Dry January 2018: Can drinking alcohol give you cancer? This is the REAL answer

Dry January involves saying bye to the booze for an entire month, and downloading an app could help you keep off the sauce.

There are a number of health benefits including weight loss and having more energy.

Additionally, decreasing alcohol intake could also reduce your risk of cancer.

According to Cancer Research UK, while not everyone who drinks alcohol will develop the deadly condition, there is a definite link.

Researchers estimate that alcohol causes around four per cent of all cancers in the UK - or about 12,800 cases.

Types include mouth cancer, liver, cancer, bowel cancer and breast cancer.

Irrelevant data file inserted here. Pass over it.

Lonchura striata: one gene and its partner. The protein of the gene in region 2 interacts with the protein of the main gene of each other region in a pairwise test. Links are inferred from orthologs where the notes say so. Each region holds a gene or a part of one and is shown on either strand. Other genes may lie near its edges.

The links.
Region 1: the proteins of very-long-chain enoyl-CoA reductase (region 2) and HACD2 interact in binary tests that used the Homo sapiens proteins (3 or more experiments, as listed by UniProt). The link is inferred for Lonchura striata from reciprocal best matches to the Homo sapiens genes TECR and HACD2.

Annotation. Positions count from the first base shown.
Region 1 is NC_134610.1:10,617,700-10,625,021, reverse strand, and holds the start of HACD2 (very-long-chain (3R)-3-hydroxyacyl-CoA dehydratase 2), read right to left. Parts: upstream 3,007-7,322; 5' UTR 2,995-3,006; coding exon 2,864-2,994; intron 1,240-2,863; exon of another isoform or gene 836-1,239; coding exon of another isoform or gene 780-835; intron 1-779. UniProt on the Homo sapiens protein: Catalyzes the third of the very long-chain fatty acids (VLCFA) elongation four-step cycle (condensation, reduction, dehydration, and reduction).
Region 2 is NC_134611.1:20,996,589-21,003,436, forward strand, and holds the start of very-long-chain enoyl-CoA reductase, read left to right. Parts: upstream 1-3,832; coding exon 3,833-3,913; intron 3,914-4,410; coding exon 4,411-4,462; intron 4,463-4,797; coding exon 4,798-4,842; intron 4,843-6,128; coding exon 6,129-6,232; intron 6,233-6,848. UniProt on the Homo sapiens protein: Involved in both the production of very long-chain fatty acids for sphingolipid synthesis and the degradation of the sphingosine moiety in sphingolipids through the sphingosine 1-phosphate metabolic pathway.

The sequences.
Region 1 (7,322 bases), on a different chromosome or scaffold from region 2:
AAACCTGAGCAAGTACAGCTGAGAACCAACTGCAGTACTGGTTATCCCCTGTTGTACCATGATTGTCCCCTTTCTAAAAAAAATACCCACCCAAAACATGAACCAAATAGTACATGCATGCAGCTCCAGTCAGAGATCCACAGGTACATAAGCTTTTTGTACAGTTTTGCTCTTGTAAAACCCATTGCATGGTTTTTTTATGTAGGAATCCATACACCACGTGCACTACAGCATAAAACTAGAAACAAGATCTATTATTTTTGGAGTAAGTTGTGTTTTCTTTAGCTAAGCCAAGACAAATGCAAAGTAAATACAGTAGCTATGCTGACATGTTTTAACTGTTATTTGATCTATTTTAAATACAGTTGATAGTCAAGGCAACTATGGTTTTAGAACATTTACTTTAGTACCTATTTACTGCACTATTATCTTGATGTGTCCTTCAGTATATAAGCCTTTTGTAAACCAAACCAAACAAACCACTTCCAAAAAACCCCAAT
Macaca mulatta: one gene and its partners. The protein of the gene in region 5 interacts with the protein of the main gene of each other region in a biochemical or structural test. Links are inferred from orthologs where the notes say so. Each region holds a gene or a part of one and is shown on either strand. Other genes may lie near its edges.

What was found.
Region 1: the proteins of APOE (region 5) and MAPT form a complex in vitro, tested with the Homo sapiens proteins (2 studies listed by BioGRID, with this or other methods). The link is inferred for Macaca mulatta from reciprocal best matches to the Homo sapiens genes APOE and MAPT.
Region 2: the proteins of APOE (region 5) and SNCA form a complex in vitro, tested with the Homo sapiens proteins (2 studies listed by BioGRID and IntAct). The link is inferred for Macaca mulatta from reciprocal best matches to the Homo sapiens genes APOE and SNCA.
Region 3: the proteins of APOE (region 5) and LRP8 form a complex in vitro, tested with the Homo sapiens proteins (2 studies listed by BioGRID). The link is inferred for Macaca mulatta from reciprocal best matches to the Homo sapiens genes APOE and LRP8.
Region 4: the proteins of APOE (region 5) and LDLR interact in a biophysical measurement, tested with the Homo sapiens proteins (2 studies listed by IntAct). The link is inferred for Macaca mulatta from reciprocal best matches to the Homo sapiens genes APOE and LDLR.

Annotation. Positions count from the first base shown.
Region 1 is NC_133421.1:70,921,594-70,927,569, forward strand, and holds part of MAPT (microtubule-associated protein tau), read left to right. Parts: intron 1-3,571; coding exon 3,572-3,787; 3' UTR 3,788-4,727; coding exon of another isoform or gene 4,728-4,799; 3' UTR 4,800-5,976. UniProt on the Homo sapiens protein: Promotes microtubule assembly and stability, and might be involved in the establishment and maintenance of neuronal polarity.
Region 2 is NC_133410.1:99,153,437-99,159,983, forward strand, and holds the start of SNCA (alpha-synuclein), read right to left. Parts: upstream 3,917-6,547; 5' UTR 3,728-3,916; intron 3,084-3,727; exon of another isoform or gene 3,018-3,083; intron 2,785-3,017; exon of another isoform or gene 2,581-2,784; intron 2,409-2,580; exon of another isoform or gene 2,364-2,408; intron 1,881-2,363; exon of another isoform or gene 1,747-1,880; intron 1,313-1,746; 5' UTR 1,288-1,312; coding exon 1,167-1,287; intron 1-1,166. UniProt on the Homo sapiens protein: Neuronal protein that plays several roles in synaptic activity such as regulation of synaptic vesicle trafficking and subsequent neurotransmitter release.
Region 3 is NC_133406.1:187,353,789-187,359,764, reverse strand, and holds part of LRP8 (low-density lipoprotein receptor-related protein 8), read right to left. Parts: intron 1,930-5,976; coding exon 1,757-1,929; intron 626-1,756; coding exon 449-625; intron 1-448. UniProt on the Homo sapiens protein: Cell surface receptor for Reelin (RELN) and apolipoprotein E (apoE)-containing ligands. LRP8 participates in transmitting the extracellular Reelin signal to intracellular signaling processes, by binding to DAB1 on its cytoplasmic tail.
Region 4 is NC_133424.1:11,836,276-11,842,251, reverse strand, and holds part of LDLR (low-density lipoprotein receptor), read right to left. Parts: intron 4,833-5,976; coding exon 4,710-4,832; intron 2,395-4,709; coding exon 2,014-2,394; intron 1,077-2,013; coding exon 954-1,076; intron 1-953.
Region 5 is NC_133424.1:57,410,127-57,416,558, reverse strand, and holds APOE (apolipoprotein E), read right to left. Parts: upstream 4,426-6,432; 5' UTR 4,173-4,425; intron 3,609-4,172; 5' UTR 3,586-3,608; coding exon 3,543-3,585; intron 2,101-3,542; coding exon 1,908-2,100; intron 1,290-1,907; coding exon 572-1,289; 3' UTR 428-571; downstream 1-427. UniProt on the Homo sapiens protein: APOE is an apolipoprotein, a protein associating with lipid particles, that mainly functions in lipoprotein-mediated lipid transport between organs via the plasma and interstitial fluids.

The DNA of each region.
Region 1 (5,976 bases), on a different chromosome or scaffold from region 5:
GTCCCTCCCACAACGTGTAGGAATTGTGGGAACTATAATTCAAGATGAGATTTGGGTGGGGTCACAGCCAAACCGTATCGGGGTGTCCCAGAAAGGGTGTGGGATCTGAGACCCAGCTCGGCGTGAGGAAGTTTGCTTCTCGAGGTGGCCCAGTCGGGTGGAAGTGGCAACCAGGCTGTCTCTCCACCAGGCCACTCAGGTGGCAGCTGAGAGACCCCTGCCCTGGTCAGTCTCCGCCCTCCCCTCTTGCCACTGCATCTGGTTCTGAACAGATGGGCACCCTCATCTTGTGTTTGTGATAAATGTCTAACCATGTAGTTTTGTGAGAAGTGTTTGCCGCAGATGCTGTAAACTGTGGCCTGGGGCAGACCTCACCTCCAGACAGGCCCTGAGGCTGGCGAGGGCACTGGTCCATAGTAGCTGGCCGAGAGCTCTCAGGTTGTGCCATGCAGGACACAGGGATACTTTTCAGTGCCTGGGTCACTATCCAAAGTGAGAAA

Additionally, pharyngeal cancer of the upper throat, oesophageal cancer in the food pipe and laryngeal cancer in the voice box.

Even just a small amount of alcohol each day can raise the likelihood you’ll suffer.

Cancer Research UK reveals that a pint of lager or a large glass of wine a day could cause mouth, upper throat, oesophageal, breast and bowel cancers. 

Alcohol has less of an effect on breast cancer risk, but it is still thought it causes 3,200 cases a year.

But how does alcohol trigger cancer?

It is converted by our bodies into a toxic chemical called acetaldehyde.

This damages the DNA and stops our cells from repairing the damage. 

In turn this causes cancer, and the International Agency for Research on Cancer has therefore classified acetaldehyde as cancerous.

However, there is some research to suggest small amounts of alcohol are good for you. Studies have linked red wine to longevity and champagne to dementia prevention.

There are also certain types of alcohol that are lower in calories than other.

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